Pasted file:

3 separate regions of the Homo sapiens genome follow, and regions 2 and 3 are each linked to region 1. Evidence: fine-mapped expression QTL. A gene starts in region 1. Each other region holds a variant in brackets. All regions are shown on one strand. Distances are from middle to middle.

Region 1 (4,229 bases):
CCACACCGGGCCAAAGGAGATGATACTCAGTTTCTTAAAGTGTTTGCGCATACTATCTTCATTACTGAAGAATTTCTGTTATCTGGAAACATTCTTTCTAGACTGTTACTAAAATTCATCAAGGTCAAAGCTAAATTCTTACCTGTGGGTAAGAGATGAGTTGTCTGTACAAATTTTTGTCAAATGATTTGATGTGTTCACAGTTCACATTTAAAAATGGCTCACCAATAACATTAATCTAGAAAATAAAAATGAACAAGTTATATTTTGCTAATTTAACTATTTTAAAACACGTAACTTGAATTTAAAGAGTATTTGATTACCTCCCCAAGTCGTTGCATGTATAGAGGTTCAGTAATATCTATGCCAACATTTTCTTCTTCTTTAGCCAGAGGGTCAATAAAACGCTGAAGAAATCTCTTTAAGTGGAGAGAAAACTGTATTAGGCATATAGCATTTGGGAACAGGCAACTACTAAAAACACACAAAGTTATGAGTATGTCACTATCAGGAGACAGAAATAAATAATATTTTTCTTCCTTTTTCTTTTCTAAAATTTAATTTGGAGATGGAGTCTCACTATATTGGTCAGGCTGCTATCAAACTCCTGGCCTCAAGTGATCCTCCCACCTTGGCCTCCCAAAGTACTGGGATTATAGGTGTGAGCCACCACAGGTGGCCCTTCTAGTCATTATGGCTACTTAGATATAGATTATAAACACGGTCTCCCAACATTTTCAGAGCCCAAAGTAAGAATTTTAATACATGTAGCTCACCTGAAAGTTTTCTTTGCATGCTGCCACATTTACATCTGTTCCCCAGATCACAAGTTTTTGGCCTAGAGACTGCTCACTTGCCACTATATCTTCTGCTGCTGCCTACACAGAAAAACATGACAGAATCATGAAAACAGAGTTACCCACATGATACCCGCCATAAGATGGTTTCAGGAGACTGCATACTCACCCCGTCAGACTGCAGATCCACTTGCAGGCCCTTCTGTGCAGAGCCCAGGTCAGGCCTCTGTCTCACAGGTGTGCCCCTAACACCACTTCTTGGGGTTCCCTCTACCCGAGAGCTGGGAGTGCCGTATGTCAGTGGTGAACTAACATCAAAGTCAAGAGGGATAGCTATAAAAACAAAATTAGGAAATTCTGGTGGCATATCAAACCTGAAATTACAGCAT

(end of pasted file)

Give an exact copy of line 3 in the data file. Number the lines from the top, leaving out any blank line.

CCACACCGGGCCAAAGGAGATGATACTCAGTTTCTTAAAGTGTTTGCGCATACTATCTTCATTACTGAAGAATTTCTGTTATCTGGAAACATTCTTTCTAGACTGTTACTAAAATTCATCAAGGTCAAAGCTAAATTCTTACCTGTGGGTAAGAGATGAGTTGTCTGTACAAATTTTTGTCAAATGATTTGATGTGTTCACAGTTCACATTTAAAAATGGCTCACCAATAACATTAATCTAGAAAATAAAAATGAACAAGTTATATTTTGCTAATTTAACTATTTTAAAACACGTAACTTGAATTTAAAGAGTATTTGATTACCTCCCCAAGTCGTTGCATGTATAGAGGTTCAGTAATATCTATGCCAACATTTTCTTCTTCTTTAGCCAGAGGGTCAATAAAACGCTGAAGAAATCTCTTTAAGTGGAGAGAAAACTGTATTAGGCATATAGCATTTGGGAACAGGCAACTACTAAAAACACACAAAGTTATGAGTATGTCACTATCAGGAGACAGAAATAAATAATATTTTTCTTCCTTTTTCTTTTCTAAAATTTAATTTGGAGATGGAGTCTCACTATATTGGTCAGGCTGCTATCAAACTCCTGGCCTCAAGTGATCCTCCCACCTTGGCCTCCCAAAGTACTGGGATTATAGGTGTGAGCCACCACAGGTGGCCCTTCTAGTCATTATGGCTACTTAGATATAGATTATAAACACGGTCTCCCAACATTTTCAGAGCCCAAAGTAAGAATTTTAATACATGTAGCTCACCTGAAAGTTTTCTTTGCATGCTGCCACATTTACATCTGTTCCCCAGATCACAAGTTTTTGGCCTAGAGACTGCTCACTTGCCACTATATCTTCTGCTGCTGCCTACACAGAAAAACATGACAGAATCATGAAAACAGAGTTACCCACATGATACCCGCCATAAGATGGTTTCAGGAGACTGCATACTCACCCCGTCAGACTGCAGATCCACTTGCAGGCCCTTCTGTGCAGAGCCCAGGTCAGGCCTCTGTCTCACAGGTGTGCCCCTAACACCACTTCTTGGGGTTCCCTCTACCCGAGAGCTGGGAGTGCCGTATGTCAGTGGTGAACTAACATCAAAGTCAAGAGGGATAGCTATAAAAACAAAATTAGGAAATTCTGGTGGCATATCAAACCTGAAATTACAGCAT